Work culture in Cyprus is based on three main things; respect, personal trust and hospitality. There is a solid focus on creating connections and relationships with the people that you work with. Because of this, you’ll find that most Cypriots will much rather have a face-to-face meeting than one over the phone. The working environment can be quite hierarchical. While deference is shown on a vertical level, a more informal approach can be used among colleagues who have a similar position. Although sometimes informal, you should always wait to be invited to use first names before doing so. However, things can completely differ in an international environment.
It’s also not uncommon for your Cypriot colleagues to invite you to get a coffee in a Kafenio (a typical coffee shop) or have lunch together before they start to talk about business. This is just another way to build a personal relationship with you and get to know you better.
Punctuality is important to the Cypriots, and they also like to arrange meetings well in advance formally. When you enter into a meeting, it’s polite to greet your partners in Greek with ‘kaliméra’ for ‘good morning’ or ‘kalispéra’ for ‘good evening’ and then once the meeting has finished, you’re expected to say goodbye to each person individually.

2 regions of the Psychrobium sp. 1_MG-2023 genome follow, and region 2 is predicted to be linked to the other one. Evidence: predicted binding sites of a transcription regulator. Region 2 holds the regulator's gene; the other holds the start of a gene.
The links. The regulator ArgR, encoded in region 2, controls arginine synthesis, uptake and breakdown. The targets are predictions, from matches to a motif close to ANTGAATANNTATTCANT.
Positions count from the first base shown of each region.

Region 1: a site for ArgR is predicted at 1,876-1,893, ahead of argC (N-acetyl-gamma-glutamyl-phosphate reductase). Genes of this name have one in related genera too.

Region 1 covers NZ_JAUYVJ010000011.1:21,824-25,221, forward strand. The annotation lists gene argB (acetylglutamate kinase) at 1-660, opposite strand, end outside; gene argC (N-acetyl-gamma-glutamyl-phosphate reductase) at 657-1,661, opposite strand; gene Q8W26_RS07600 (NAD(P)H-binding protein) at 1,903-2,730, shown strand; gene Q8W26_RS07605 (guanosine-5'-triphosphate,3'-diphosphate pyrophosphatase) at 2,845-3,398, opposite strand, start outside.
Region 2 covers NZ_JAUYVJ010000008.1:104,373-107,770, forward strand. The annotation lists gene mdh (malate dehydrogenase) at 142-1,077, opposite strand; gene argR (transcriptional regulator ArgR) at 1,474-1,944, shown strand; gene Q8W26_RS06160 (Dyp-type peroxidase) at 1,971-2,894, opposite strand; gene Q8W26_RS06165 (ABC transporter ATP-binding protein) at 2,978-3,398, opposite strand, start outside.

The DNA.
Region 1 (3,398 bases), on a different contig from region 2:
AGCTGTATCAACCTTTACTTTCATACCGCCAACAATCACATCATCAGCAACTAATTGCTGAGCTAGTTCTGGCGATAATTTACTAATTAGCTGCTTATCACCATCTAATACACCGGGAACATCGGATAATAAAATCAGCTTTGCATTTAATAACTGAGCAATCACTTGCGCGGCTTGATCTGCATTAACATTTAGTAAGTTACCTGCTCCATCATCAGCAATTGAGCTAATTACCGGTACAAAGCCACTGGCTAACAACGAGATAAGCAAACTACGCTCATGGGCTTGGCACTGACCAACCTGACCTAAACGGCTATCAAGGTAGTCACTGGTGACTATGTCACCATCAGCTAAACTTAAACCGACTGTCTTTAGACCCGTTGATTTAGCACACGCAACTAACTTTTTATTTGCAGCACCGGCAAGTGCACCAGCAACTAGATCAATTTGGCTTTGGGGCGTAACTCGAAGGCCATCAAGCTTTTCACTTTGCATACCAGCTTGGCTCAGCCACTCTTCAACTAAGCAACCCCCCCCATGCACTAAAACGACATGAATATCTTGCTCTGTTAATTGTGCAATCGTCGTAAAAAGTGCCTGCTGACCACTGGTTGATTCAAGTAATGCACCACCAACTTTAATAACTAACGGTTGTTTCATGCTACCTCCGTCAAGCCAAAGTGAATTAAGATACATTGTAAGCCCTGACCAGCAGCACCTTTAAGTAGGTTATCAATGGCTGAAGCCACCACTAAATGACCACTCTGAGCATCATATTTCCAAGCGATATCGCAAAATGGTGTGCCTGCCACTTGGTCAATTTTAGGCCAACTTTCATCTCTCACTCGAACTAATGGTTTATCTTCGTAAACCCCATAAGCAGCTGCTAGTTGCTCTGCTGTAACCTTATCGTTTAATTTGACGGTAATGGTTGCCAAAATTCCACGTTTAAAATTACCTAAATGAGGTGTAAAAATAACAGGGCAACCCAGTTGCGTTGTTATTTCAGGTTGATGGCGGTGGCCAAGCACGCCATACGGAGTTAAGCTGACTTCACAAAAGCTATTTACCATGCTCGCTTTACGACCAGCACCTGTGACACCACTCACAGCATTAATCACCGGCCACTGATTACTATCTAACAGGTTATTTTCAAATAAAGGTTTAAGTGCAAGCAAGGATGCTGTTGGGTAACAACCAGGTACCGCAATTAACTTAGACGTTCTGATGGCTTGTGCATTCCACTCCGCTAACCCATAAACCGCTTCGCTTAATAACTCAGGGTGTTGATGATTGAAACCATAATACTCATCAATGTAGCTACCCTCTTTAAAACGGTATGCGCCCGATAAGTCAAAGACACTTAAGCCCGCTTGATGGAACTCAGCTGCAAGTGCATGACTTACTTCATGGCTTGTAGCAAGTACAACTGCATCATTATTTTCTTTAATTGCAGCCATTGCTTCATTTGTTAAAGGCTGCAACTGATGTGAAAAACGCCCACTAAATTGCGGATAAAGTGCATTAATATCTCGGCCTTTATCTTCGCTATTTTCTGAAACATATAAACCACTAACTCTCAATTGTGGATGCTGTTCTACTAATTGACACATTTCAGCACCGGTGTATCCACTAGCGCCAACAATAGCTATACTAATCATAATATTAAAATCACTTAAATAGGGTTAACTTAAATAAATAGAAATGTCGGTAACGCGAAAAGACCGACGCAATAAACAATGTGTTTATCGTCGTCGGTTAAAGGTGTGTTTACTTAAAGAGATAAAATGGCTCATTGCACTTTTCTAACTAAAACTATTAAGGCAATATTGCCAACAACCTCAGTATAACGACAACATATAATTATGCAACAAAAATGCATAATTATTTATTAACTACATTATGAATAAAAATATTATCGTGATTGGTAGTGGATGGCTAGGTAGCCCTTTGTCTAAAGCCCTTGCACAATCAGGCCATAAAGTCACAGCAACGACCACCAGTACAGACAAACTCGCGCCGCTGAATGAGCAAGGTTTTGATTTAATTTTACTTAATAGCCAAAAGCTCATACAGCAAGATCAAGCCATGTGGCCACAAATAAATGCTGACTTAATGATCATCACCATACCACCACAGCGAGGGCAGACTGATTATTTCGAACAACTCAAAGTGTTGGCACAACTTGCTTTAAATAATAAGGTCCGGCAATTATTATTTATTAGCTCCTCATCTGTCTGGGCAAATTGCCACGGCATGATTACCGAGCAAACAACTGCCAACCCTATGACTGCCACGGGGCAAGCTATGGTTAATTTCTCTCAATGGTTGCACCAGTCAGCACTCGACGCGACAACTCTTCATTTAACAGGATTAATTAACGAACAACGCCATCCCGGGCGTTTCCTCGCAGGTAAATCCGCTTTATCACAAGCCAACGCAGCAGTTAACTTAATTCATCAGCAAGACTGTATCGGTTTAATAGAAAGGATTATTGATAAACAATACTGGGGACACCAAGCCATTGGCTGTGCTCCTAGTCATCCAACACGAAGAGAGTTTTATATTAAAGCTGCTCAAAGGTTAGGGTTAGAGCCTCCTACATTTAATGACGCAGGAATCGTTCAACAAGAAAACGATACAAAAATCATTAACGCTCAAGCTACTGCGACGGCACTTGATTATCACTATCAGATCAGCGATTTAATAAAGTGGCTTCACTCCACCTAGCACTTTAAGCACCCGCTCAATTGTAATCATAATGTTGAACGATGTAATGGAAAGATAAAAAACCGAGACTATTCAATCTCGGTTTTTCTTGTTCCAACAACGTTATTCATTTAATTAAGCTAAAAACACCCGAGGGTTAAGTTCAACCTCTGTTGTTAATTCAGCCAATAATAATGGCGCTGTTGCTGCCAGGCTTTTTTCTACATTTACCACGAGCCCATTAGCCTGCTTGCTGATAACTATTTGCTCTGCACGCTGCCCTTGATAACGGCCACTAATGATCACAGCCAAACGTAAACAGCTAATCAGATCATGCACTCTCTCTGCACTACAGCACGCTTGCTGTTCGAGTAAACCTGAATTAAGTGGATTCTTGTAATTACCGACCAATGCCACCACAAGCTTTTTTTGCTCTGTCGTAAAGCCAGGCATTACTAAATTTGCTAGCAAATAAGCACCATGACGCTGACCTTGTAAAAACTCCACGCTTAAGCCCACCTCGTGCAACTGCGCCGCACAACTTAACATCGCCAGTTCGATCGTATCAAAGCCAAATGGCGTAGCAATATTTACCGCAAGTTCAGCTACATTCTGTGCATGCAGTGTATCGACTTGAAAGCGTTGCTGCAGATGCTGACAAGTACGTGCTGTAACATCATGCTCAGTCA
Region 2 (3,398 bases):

In Cyprus, you’ll experience some of the lowest income taxes in the world. You will never pay income tax if you earn less than 19,500 euros a year! From that amount, a chargeable rate applies depending on which band your annual salary is:
|From||To||Tax rate (%)||Accumulated tax (EUR)|
In addition, the rate for social security contributions in Cyprus are shared both by the employee, and the employer and is at 8.3% each. These contributions are significant to sustain the welfare state and include the following:
|Type of insurance||Paid by employer||Paid by employee||Total|
|Training and development*||0.5%||-||0.5%|
When moving to a new country where you don’t know anyone, it’s essential to find your own network of professionals who may also work in your industry and help you improve your career prospects.
Like many countries, there is a growing startup culture in the capital city, Nicosia, but it’s nothing compared to the likes of larger European cities, so it can be hard to meet new people--but there’s always a way! You can easily find networking events on Google by searching for “Networking events in Nicosia” or “Meet business professionals in Cyprus”. You can even look for groups on Facebook that connect business professionals in the country or Eventbrite about any topic in any sector or field!
Since 2004, Cyprus has been part of the EU. This means that if you’re also from an EU country, you’ll find it pretty easy to move to the island. You’ll just need to apply for a long-term residence permit. This will allow you to stay in the country for more than 120 days and will be valid for 5 years.
To apply for the Registration Certificate, most commonly known as “the yellow slip”, book a time and go to the Civil Registry and Migration Department in the area of Cyprus you’re living in. You will need to bring the following documents:
The authorities will then assess your application but don’t worry if it takes a while to hear back as there are always delays and back and forths. After your application is approved, you will have to pick up the yellow slip at the office.